Download Download Download Download Download




  • Recent events like encounter of Vikas Dubey, custodial deaths in Thoothukudi etc. have raised demands for police reforms.
  • The primary role of police forces is to

uphold and enforce laws, investigate

crimes and ensure security for people in

the country.

  • Police forces need to be well-equipped

in terms of personnel, weaponry,

forensic, communication and transport

support, to perform their role well.

They need to have the operational freedom

to carry out their

  • responsibilities professionally, while being h

eld accountable for poor


or misuse of power



  • The Constitution provides for a legislative and
  • executive division of powers between centre and
  • With regard to police, some of the key
  • matters regulated by centre and states are:



  • Overburdened police force: State police forces had 24% vacancies (about 5.5 lakh vacancies) in
  • January 2019. Hence, while the sanctioned police strength was 181 police per lakh persons in
  • 2016, the actual strength was 137 police. United Nations recommended standard is 222 police

per lakh persons.

  1. police infrastructure
  • CAG audits have found shortages in weaponry with
  • state police forces. For example, Rajasthan and
  • West Bengal had shortages of 75% and 71%
  • respectively in required weaponry with the state
  1. Utilisation of funds for modernisation:
  2. Police Accountability: In India, the political
  • executive has the power of superintendence and control over the police forces to ensure their
  • However, the Second Administrative Reforms Commission has noted that this
  • power has been misused, and ministers have used police forces for personal and political


  1. Women in Police: Women make up only 7.28% of India’s police force. (Status of Policing in India

Report, 2019”) This is very low as compared to home ministry’s advisory to increase

representation of women in police to 33% of the total strength.


  1. Low Government Spending: Expenditure on police accounts for about 3% of the central and

state government budgets.


  1. Underreporting of Crime in India: Significant under-reporting of crimes under the NCRB for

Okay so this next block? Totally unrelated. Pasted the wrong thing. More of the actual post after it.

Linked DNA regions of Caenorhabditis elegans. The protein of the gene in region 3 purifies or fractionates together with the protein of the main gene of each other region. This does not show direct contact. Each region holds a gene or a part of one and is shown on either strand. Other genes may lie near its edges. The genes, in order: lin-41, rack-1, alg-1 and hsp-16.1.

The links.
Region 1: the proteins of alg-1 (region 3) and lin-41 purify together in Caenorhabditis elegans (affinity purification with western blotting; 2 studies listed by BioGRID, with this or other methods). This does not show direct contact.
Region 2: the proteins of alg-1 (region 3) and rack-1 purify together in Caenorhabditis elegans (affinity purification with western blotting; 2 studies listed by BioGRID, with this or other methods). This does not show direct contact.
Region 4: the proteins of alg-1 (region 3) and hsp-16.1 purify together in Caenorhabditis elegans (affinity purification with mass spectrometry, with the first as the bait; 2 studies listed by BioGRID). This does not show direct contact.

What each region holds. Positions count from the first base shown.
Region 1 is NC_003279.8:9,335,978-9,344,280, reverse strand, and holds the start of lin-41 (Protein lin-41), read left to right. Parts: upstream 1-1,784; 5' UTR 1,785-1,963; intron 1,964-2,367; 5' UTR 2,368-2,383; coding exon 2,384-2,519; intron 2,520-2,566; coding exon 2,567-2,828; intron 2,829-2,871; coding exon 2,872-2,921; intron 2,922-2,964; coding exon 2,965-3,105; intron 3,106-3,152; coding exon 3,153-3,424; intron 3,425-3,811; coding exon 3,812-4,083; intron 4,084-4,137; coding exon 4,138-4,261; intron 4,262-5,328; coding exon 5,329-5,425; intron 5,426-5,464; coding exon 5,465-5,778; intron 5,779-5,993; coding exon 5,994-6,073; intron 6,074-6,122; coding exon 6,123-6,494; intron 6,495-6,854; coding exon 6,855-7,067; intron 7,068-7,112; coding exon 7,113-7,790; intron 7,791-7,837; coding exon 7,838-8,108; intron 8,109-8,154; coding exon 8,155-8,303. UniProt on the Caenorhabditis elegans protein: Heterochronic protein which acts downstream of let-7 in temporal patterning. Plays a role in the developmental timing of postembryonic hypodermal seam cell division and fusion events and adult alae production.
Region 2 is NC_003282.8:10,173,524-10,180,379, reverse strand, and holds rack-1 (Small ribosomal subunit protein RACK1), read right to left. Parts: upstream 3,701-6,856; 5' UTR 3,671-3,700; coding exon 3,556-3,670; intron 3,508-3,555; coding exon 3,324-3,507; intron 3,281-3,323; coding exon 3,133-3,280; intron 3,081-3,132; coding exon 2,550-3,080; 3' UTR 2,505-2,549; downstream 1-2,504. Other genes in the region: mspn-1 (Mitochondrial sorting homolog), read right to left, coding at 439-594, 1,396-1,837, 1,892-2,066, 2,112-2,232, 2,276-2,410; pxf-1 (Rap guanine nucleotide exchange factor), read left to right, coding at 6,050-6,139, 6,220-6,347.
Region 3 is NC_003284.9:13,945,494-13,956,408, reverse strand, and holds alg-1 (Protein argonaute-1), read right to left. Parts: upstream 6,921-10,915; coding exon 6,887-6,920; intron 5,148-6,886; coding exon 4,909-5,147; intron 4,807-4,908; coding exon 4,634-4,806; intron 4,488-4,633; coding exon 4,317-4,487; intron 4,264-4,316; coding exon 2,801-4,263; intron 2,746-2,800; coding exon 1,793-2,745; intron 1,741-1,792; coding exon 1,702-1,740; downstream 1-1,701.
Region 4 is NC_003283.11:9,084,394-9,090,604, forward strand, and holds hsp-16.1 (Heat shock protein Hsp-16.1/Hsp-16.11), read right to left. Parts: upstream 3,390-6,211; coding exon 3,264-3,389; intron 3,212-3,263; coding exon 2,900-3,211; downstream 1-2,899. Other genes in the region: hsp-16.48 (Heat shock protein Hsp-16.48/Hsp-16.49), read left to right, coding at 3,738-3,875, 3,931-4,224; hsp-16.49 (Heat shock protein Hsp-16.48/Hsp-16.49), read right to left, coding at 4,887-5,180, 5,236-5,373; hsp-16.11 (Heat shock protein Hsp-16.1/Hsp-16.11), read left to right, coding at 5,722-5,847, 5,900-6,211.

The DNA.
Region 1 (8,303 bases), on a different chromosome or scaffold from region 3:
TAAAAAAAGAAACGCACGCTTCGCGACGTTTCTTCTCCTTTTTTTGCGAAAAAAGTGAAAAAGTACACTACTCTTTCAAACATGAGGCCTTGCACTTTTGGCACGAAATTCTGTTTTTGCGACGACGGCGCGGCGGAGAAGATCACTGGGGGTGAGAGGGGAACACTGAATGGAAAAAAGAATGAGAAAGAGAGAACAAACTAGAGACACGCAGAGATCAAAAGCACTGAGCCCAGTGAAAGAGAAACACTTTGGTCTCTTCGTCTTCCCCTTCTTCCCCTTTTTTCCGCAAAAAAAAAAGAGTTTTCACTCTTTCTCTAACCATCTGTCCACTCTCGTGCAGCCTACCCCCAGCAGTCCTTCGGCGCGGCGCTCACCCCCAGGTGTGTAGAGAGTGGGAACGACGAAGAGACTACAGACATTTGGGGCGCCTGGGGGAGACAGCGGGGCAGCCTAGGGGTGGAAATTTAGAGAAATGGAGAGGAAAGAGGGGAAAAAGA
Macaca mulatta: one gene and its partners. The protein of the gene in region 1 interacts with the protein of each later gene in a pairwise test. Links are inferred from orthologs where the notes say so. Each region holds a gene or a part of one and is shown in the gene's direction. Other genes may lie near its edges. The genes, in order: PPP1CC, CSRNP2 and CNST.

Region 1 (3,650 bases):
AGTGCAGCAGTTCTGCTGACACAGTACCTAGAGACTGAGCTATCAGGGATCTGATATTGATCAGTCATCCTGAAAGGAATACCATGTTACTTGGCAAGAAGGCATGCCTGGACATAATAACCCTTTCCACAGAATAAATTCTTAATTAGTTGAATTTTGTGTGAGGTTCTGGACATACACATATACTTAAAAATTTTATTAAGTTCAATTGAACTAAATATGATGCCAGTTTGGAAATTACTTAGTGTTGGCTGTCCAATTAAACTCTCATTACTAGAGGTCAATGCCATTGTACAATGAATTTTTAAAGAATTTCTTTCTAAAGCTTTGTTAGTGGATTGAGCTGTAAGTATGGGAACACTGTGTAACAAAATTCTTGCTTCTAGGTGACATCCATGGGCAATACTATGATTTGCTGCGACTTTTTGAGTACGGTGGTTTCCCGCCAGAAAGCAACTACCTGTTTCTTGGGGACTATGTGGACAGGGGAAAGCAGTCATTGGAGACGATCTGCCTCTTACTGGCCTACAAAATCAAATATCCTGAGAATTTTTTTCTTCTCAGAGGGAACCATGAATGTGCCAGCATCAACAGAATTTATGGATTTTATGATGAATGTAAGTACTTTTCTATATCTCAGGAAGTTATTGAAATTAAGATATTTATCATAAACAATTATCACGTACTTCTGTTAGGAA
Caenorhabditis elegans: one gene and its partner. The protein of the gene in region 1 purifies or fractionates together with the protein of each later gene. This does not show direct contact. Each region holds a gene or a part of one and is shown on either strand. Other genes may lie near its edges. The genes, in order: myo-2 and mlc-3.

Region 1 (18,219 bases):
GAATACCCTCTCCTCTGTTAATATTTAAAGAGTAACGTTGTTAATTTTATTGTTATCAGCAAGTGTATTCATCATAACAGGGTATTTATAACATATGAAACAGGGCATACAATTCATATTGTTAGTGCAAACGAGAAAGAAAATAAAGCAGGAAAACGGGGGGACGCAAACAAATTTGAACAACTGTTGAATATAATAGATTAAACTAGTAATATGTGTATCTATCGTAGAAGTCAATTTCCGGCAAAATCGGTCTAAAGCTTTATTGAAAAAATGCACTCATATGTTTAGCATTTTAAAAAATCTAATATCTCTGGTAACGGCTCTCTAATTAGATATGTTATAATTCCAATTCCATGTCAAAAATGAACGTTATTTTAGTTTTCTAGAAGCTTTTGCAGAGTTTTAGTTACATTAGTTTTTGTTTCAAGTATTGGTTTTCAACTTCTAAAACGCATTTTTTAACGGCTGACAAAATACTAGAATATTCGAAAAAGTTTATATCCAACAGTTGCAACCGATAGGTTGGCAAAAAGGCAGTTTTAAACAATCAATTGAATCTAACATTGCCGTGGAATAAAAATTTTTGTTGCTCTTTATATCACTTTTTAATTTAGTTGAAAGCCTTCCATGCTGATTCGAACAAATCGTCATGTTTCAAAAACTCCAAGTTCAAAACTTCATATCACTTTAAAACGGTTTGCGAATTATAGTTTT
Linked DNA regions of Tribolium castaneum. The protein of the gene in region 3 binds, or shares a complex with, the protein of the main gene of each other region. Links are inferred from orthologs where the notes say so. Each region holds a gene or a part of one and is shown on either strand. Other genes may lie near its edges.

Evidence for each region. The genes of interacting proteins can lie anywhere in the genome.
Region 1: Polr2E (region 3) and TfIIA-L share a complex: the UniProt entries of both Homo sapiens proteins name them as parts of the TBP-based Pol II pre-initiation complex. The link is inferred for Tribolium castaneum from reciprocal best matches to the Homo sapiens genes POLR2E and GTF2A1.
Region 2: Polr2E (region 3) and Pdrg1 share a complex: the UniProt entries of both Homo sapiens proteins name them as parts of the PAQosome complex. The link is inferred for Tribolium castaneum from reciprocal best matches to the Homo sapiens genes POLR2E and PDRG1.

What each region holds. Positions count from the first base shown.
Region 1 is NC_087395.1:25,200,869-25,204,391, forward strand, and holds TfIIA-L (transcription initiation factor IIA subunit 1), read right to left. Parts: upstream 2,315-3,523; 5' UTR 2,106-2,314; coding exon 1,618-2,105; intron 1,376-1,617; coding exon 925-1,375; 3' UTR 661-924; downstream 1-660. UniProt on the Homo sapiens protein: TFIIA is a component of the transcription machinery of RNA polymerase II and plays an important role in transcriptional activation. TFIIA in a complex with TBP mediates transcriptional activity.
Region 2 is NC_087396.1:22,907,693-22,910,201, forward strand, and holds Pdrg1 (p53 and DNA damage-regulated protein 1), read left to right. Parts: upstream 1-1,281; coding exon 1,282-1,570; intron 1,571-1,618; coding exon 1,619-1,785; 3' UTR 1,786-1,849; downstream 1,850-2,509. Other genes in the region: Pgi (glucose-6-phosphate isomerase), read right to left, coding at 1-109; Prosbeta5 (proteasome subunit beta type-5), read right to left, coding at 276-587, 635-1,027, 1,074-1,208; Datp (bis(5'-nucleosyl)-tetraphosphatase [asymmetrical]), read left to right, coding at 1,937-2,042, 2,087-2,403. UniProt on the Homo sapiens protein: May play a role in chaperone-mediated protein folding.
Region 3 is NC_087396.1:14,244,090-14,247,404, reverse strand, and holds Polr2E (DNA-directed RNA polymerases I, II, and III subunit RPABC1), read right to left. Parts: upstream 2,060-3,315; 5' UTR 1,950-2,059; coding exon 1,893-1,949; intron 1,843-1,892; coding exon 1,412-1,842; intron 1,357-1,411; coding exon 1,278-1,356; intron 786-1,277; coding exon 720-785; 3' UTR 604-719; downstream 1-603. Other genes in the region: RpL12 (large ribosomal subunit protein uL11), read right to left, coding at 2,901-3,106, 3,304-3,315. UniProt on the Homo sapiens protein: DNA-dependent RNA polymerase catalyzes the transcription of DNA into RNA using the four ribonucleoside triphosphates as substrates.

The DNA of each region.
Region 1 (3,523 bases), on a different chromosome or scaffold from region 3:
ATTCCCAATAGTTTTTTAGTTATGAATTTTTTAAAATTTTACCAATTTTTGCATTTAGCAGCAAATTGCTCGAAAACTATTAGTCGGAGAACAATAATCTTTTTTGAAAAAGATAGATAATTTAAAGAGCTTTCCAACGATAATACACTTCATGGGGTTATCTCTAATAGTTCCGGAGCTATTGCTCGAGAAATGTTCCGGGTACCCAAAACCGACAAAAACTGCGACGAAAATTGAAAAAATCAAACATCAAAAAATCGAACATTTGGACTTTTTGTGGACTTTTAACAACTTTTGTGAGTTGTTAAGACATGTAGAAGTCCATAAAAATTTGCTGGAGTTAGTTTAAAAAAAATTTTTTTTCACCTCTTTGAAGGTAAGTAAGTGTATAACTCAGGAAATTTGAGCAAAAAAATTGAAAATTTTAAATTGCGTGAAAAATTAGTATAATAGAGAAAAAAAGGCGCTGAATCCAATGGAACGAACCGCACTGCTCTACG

various reasons. eg, suppression of data and low registration of crimes, victims of crime may

decide against reporting as they are afraid to approach the police.



  • Various expert bodies have examined issues with police organisation and functioning over

the last few decades:


  • Police Accountability – To allow the police greater operational freedom while ensuring
  • accountability, various experts have recommended that the political executive’s power of
  • superintendence over police forces be limited. The Second Administrative Reforms Commission
  • has recommended that this power be limited to promoting professional efficiency and ensuring
  • that police is acting in accordance with law.
  • Reducing Burden – Second Administrative Reforms Commission has recommended that one way
  • to reduce the burden of the police forces could be to outsource or redistribute some non-core
  • police functions (such as traffic management, disaster rescue and relief, and issuing of court
  • summons) to government departments etc.
  • Crime investigation – Crime investigation requires skills and training, time and resources, and
  • adequate forensic capabilities and infrastructure. Experts have recommended that states must
  • have their own specialized investigation units within the police force that are responsible for
  • crime investigation.
  • Police infrastructure – Modern policing requires a strong communication support, state-of-art or
  • modern weapons, and a high degree of mobility. Eg. Weaponry, Vehicles, Police
  • Telecommunication Network etc.
  • Police-public relations – Police requires the
  • confidence, cooperation and support of the
  • community to prevent crime and disorder. For
  • example, police personnel rely on members of
  • the community to be informers and witnesses in
  • any crime investigation. The Second
  • Administrative Reforms Commission has noted
  • that police-public relations are in an
  • unsatisfactory state because people view the
  • police as corrupt, inefficient, politically partisan
  • and unresponsive.
  1. Community policing – requires the police to work
  • with the community for prevention and detection


  • of crime, maintenance of public order, and resolving local conflicts, with the objective of
  • providing a better quality of life and sense of security. Eg. Janamaithri Suraksha in Kerala
  • Way Forward
  • ‘SMART’ policing, S for strict but sensitive, M for modern and mobile, A for alert and
  • accountable, R for reliable and responsive and T for techno-savvy and trained should be the

target of Police Reforms.

Contact Us

    Enquire Now